I am married with two children under nine years of age. My husband claims he is not an alcoholic, but he must have alcohol every day of his life. I have been to 12-Step Programs enough to know he definitely is an alcoholic just like my father was.
My problem is my children who must live on this roller coaster with me as he changes from being solicitous to abusive. It’s like walking on egg shells, never knowing when the change will happen. They hear him berating me verbally, and I know it is teaching them that this type of behavior is acceptable.
I cannot afford to live on my salary alone, so I’m still here. He has never physically abused me, but takes every chance to cut me verbally while the children listen. I need some help as I decide whether or not to separate the children and myself from this unpredictable man. ~ A discouraged wife from Dallas
Dear Discouraged, I wish I could tell you that your situation is unusual, but I think you know it is not. There are so many women going through similar circumstances.
What I would say to you is that the most important thing you can do for you and your children is to know who you are in Christ. In other words, when God looks at you, what does He see? Go through your Bible and ask God to show you who you are according to His Word. There is a very important reason I addressed this first.
Men like your husband are solicitous when fear strikes them: the fear of losing their wives. Once he has won you over temporarily, he will become verbally and emotionally abusive again. It’s a game, and it’s a game these men live for: the games of the alcoholics. Their own insecurities drive them to hunt and peck, and if you play their game, you will lose (and so will your children). Your husband may try to convince relatives, associates, and you that he married a “crazy woman”. This, he believes, will engender sympathy from his buddies and will justify how he treats you.
What makes men like your husband angry is when their wives have confidence in their God and in themselves. A wife who works in the home may decide to get an outside job, and the husband will attack constantly because he fears she will gain confidence once she has time away from him.
I cannot, in good conscience, advise you to leave your husband and the father of your children. But I can advise you to begin to teach your children how special they are to you and to God. I would advise childrens’ bible studies, along with learning songs that reinforce how much God loves them.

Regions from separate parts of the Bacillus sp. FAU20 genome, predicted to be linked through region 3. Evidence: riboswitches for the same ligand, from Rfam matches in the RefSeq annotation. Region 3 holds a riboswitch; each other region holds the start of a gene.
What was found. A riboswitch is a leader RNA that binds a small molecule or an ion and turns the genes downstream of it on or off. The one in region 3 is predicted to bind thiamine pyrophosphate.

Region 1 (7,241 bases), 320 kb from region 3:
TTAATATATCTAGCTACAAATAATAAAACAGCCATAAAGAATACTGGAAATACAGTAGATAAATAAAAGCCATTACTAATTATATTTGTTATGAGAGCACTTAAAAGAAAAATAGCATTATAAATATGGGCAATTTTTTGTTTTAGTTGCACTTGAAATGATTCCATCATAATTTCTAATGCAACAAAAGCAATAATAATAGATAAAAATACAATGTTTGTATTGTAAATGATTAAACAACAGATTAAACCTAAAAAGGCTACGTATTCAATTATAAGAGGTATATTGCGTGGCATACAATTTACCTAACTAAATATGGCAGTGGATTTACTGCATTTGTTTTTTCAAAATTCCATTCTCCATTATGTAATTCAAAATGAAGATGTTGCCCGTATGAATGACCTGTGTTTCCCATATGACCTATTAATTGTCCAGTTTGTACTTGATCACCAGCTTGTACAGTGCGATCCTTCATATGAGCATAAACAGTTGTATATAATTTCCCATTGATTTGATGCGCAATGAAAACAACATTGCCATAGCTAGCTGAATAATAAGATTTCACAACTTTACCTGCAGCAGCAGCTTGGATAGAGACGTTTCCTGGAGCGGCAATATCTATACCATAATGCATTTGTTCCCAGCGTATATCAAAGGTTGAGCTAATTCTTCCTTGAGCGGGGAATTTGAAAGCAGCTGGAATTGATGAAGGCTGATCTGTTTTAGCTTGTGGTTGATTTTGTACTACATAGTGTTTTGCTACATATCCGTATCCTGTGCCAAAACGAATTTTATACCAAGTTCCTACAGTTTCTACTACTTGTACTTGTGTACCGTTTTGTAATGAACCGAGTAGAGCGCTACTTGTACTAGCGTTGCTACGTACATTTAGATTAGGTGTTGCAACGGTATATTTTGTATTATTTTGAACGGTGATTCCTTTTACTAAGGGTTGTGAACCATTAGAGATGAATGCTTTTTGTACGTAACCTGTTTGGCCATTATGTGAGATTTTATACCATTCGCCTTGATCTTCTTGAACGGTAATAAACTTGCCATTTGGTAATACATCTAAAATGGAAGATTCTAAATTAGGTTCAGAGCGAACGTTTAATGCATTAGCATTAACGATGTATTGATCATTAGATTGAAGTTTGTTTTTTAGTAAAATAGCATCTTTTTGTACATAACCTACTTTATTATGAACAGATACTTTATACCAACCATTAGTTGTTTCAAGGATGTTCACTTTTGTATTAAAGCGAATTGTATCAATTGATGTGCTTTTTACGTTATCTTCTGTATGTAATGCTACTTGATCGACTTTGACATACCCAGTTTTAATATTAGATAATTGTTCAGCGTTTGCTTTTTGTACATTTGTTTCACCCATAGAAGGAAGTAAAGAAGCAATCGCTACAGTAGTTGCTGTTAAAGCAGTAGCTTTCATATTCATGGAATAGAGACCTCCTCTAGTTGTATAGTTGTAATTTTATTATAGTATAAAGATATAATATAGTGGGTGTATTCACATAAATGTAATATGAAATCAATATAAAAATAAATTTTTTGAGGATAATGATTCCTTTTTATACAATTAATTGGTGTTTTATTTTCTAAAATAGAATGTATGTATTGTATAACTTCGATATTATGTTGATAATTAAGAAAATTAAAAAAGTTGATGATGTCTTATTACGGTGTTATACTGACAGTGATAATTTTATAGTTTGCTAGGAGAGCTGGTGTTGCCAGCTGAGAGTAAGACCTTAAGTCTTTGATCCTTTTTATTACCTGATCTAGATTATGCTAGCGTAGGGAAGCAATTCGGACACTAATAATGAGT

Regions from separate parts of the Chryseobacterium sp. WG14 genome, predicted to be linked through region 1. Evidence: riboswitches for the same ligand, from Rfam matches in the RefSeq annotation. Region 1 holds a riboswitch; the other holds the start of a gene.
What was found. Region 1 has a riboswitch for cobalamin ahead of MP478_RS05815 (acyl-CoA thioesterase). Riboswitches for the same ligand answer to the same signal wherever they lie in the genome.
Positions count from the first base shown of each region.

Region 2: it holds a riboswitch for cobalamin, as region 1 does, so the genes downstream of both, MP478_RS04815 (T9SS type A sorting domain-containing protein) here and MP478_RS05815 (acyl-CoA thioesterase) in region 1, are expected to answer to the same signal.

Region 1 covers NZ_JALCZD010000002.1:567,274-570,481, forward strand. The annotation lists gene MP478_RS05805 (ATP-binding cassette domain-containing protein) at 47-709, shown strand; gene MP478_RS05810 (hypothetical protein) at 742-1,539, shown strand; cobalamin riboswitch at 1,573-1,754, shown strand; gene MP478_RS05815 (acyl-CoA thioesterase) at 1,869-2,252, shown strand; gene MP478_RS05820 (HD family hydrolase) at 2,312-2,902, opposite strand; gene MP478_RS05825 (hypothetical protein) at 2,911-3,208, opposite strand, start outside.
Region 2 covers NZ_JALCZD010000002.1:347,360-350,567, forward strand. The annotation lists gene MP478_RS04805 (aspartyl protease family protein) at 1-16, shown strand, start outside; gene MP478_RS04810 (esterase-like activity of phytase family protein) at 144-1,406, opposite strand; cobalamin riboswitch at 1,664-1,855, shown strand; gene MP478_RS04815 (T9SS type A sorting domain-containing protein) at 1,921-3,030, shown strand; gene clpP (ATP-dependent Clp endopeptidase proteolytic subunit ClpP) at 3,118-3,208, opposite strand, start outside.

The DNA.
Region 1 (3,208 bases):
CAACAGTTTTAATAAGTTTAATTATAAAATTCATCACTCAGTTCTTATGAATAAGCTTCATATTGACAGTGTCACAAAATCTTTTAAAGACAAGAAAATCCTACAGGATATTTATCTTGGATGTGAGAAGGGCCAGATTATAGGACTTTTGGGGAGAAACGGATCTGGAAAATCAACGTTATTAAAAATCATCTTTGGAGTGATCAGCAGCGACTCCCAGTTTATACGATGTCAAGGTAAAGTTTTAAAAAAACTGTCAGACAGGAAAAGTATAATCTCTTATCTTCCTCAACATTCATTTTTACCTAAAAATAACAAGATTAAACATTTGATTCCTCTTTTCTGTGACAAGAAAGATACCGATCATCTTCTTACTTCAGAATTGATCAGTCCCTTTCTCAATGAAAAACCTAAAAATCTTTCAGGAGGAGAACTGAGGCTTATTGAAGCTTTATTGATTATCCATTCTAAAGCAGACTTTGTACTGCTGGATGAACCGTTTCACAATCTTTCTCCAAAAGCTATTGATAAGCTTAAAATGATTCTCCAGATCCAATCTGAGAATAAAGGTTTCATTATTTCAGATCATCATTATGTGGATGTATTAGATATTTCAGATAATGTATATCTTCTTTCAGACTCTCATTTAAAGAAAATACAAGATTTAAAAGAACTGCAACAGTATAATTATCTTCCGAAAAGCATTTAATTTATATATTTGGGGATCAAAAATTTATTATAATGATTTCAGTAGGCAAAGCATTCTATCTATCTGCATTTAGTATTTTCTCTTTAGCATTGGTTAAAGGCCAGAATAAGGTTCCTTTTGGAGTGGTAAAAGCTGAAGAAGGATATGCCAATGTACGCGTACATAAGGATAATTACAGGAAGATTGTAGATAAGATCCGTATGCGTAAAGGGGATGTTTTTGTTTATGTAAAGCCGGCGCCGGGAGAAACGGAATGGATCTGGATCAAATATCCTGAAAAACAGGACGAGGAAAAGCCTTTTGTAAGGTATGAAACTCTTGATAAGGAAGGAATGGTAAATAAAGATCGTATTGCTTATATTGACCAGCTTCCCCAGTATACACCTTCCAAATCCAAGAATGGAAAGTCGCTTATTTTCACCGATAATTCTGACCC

Also, I would advise you to get involved in a Christian 12-Step program in your area. Your objective is not to demean your husband to the members, but to gain strength from them. Make sure you and your children are involved in a supportive church, and stay connected to loving, supportive Christians.
Also, ask God (constantly) to help you in your desire to “mirror Christ”. Christ was mocked and reviled, and yet he opened not His mouth. He knew Who gave Him His peace and His power! The same One who will give you yours, Discouraged.
I know God and have been through unspeakably hard times with Him. I can assure you that He will work out your circumstances in His time. Your job is to trust Him and wait. “He who stands and waits also serves.” Should your husband decide to leave, let him leave, but no swinging doors, Discouraged. Take your fears to your Lord and keep giving them to Him.
One caveat, Discouraged: Should your husband hit you or your children, find some place to go. There are friends, churches who can help, and homeless shelters if you have to use them. But do not let him abuse any of you physically or sexually.
Also, there is help available to you in counseling. If your local mental health department has no Christian Counselors, then make it clear to your counselor that you are a Christian and you believe the Bible to be 100% accurate. Don’t ever do anything in counseling that is contrary to what your Bible teaches.
I pray God will fill you with His peace and help you to be the virtuous woman He created you to be.
(c) 2009 April Lorier